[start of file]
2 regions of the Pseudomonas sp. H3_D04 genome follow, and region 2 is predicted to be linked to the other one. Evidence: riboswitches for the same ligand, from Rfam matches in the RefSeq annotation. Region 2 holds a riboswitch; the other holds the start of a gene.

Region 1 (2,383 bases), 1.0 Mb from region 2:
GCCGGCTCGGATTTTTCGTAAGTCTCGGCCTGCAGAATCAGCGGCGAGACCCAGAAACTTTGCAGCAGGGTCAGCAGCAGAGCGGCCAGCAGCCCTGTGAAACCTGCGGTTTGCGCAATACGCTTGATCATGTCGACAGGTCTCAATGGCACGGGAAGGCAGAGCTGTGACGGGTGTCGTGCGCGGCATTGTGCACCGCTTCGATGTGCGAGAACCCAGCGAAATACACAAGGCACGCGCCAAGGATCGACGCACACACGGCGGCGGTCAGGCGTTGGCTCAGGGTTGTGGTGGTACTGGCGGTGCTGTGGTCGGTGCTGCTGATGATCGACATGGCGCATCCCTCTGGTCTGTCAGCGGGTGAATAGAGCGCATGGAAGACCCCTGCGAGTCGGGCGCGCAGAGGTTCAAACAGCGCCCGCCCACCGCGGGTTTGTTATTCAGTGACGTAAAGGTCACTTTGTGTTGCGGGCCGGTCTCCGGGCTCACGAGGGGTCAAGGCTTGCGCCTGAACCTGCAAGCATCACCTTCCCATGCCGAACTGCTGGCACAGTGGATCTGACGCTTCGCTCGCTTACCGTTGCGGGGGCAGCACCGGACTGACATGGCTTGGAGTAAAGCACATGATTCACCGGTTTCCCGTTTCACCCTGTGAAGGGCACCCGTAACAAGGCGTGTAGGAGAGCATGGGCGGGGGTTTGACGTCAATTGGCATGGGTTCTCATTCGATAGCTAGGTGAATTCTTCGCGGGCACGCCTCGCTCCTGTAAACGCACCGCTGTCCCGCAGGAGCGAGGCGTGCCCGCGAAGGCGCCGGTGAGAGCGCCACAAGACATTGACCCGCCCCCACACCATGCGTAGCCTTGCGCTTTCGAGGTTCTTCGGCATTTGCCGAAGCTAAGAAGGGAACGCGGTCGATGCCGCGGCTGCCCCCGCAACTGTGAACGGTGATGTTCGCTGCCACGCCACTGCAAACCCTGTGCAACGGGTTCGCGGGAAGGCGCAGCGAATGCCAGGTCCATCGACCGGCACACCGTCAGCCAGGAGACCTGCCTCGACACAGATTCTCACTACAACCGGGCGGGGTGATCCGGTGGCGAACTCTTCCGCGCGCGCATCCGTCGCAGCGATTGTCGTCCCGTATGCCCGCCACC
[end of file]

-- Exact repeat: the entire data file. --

2 regions of the Pseudomonas sp. H3_D04 genome follow, and region 2 is predicted to be linked to the other one. Evidence: riboswitches for the same ligand, from Rfam matches in the RefSeq annotation. Region 2 holds a riboswitch; the other holds the start of a gene.

Region 1 (2,383 bases), 1.0 Mb from region 2:
GCCGGCTCGGATTTTTCGTAAGTCTCGGCCTGCAGAATCAGCGGCGAGACCCAGAAACTTTGCAGCAGGGTCAGCAGCAGAGCGGCCAGCAGCCCTGTGAAACCTGCGGTTTGCGCAATACGCTTGATCATGTCGACAGGTCTCAATGGCACGGGAAGGCAGAGCTGTGACGGGTGTCGTGCGCGGCATTGTGCACCGCTTCGATGTGCGAGAACCCAGCGAAATACACAAGGCACGCGCCAAGGATCGACGCACACACGGCGGCGGTCAGGCGTTGGCTCAGGGTTGTGGTGGTACTGGCGGTGCTGTGGTCGGTGCTGCTGATGATCGACATGGCGCATCCCTCTGGTCTGTCAGCGGGTGAATAGAGCGCATGGAAGACCCCTGCGAGTCGGGCGCGCAGAGGTTCAAACAGCGCCCGCCCACCGCGGGTTTGTTATTCAGTGACGTAAAGGTCACTTTGTGTTGCGGGCCGGTCTCCGGGCTCACGAGGGGTCAAGGCTTGCGCCTGAACCTGCAAGCATCACCTTCCCATGCCGAACTGCTGGCACAGTGGATCTGACGCTTCGCTCGCTTACCGTTGCGGGGGCAGCACCGGACTGACATGGCTTGGAGTAAAGCACATGATTCACCGGTTTCCCGTTTCACCCTGTGAAGGGCACCCGTAACAAGGCGTGTAGGAGAGCATGGGCGGGGGTTTGACGTCAATTGGCATGGGTTCTCATTCGATAGCTAGGTGAATTCTTCGCGGGCACGCCTCGCTCCTGTAAACGCACCGCTGTCCCGCAGGAGCGAGGCGTGCCCGCGAAGGCGCCGGTGAGAGCGCCACAAGACATTGACCCGCCCCCACACCATGCGTAGCCTTGCGCTTTCGAGGTTCTTCGGCATTTGCCGAAGCTAAGAAGGGAACGCGGTCGATGCCGCGGCTGCCCCCGCAACTGTGAACGGTGATGTTCGCTGCCACGCCACTGCAAACCCTGTGCAACGGGTTCGCGGGAAGGCGCAGCGAATGCCAGGTCCATCGACCGGCACACCGTCAGCCAGGAGACCTGCCTCGACACAGATTCTCACTACAACCGGGCGGGGTGATCCGGTGGCGAACTCTTCCGCGCGCGCATCCGTCGCAGCGATTGTCGTCCCGTATGCCCGCCACC